So what are the risks?
As with any activity there are risks, and these become more important when it comes to children. The main risk when it comes to resistance training is with injury. The most common injuries reported with resistance training are sprains and strains (40-70% of injuries). Most of these are self-limiting and recover with a period of rest. There are occasionally more serious injuries (usually involving accidents) and this highlights the importance of safety and supervision. Studies have shown that most injuries occur on home equipment with unsafe behavior and unsupervised environments. It is also interesting to note that injury rates in settings with strict supervision and proper technique are lower than those seen during other sports or even in the school playground during recess.
So it is very important that all children are gradually eased into resistance training, beginning by learning proper technique and safety procedures, before progressing to more advanced training. This will often mean starting with no weight at all and just practicing movements and training coordination. Supervision should be done by someone who is very familiar with resistance training and knows how to adapt exercises and equipment for use by children. Under no circumstances should a child just be given a set of weights and be allowed to ‘find their own way’.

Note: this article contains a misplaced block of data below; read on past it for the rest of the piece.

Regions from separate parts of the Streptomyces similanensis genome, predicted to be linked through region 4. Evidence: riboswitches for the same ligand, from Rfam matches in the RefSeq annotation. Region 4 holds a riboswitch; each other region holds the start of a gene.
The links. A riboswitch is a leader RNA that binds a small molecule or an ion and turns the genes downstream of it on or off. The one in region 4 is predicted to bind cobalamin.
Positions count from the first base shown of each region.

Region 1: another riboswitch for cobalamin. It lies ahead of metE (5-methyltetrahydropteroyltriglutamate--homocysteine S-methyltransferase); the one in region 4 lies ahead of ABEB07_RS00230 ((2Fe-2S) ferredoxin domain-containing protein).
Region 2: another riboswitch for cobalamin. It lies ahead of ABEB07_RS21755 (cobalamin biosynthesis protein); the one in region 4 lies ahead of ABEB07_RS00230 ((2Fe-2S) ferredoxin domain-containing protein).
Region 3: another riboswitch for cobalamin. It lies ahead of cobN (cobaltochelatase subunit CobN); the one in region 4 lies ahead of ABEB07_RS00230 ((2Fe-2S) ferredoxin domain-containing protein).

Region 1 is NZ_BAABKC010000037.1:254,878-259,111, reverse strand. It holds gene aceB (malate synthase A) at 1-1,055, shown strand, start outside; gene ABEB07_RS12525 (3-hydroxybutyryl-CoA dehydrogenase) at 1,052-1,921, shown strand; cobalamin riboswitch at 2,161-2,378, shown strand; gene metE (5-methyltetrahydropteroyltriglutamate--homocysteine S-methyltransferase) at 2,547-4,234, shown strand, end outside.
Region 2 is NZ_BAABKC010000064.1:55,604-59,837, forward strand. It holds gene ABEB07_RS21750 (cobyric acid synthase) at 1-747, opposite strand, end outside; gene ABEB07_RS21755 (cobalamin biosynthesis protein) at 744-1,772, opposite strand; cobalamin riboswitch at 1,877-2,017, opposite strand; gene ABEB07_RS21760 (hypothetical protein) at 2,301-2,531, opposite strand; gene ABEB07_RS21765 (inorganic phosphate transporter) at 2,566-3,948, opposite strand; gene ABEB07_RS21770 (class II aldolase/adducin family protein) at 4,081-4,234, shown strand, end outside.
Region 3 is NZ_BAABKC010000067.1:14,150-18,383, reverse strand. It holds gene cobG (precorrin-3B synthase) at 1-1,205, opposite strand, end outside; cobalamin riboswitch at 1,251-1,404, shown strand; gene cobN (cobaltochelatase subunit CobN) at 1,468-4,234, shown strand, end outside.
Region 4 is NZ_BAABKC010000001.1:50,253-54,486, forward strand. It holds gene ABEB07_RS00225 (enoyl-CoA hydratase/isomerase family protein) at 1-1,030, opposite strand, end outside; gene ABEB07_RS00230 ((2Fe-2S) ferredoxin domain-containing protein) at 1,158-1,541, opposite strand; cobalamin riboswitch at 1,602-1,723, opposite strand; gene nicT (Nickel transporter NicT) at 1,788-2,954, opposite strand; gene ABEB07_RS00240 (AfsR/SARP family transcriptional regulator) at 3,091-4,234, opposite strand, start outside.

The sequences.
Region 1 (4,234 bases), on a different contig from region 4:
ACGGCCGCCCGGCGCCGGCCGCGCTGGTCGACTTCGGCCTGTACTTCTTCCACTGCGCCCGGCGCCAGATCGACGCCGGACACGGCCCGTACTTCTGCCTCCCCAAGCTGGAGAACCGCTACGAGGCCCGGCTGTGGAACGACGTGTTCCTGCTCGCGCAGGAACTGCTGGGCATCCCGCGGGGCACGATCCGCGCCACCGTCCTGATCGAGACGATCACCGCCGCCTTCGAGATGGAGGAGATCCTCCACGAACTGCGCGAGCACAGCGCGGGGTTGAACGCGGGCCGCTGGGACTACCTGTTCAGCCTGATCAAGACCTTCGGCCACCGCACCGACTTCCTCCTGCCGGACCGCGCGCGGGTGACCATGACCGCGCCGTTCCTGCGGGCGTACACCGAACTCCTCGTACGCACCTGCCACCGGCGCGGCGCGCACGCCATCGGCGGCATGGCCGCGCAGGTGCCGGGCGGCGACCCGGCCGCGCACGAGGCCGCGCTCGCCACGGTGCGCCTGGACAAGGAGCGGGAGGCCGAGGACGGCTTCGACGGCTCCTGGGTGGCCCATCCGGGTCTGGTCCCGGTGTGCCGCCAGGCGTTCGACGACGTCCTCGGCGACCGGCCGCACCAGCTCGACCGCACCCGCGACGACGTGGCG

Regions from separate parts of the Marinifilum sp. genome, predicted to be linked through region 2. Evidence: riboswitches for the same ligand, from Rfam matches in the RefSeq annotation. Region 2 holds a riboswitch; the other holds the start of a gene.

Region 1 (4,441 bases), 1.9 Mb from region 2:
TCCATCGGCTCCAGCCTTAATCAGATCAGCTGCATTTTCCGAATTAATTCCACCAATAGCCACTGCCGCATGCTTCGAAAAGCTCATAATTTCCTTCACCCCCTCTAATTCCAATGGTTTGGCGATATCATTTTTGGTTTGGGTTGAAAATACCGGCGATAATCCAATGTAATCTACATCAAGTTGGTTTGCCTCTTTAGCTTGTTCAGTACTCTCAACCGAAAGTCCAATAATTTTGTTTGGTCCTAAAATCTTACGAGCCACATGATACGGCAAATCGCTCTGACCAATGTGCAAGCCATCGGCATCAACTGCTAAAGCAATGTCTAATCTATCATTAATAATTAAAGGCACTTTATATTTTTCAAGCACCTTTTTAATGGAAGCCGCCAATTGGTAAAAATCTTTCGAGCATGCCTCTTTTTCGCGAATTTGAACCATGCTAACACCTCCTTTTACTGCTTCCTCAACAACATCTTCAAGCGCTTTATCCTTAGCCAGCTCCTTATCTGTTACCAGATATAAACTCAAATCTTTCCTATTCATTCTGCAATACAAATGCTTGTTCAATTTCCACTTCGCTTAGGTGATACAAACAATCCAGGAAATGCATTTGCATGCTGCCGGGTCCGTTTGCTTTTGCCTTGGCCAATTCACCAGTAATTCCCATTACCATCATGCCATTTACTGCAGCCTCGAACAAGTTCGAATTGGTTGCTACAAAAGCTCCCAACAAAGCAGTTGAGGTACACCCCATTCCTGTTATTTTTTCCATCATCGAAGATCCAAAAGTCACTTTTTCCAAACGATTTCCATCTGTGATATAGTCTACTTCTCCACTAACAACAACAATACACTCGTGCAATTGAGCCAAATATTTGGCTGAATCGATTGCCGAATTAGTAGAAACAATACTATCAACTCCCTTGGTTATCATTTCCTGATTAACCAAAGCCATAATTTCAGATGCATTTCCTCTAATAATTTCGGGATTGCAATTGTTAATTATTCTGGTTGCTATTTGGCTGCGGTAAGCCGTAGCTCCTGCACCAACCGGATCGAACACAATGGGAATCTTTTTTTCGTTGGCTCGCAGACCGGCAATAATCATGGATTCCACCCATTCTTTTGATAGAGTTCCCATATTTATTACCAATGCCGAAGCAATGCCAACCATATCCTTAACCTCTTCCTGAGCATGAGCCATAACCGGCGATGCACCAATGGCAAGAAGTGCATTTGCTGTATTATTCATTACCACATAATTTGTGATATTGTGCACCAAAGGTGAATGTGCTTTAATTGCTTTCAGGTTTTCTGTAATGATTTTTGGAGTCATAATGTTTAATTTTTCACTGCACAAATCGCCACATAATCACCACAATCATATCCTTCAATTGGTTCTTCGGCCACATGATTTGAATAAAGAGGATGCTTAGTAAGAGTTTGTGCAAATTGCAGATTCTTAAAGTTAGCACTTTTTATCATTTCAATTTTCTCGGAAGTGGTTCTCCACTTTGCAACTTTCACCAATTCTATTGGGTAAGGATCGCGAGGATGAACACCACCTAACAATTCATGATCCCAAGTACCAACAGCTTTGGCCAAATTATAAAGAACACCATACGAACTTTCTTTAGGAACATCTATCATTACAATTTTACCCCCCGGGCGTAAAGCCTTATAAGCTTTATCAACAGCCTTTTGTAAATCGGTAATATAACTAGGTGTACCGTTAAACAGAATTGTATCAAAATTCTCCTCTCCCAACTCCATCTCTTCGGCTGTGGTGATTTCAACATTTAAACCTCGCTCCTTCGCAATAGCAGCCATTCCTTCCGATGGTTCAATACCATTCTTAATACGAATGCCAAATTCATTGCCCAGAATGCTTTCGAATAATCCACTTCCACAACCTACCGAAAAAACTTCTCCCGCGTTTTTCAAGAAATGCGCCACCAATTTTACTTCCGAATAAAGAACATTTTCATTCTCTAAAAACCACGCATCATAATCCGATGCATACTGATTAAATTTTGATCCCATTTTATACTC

How frequently should my child train?
The important thing in answering this question is the motive behind the commencement of resistance training. Strength gains have been reported on regimes of only one session per week but this is by no means optimal. As with most forms of exercise, frequency is more important than quantity. Two to three times will be fine for most children and will yield significant gains. Those wishing to train for aesthetics or larger gains in strength would probably benefit more from 3-4 sessions a week. A session can be anywhere from 30-90 minutes, but any more than this is probably of little use and may even be detrimental.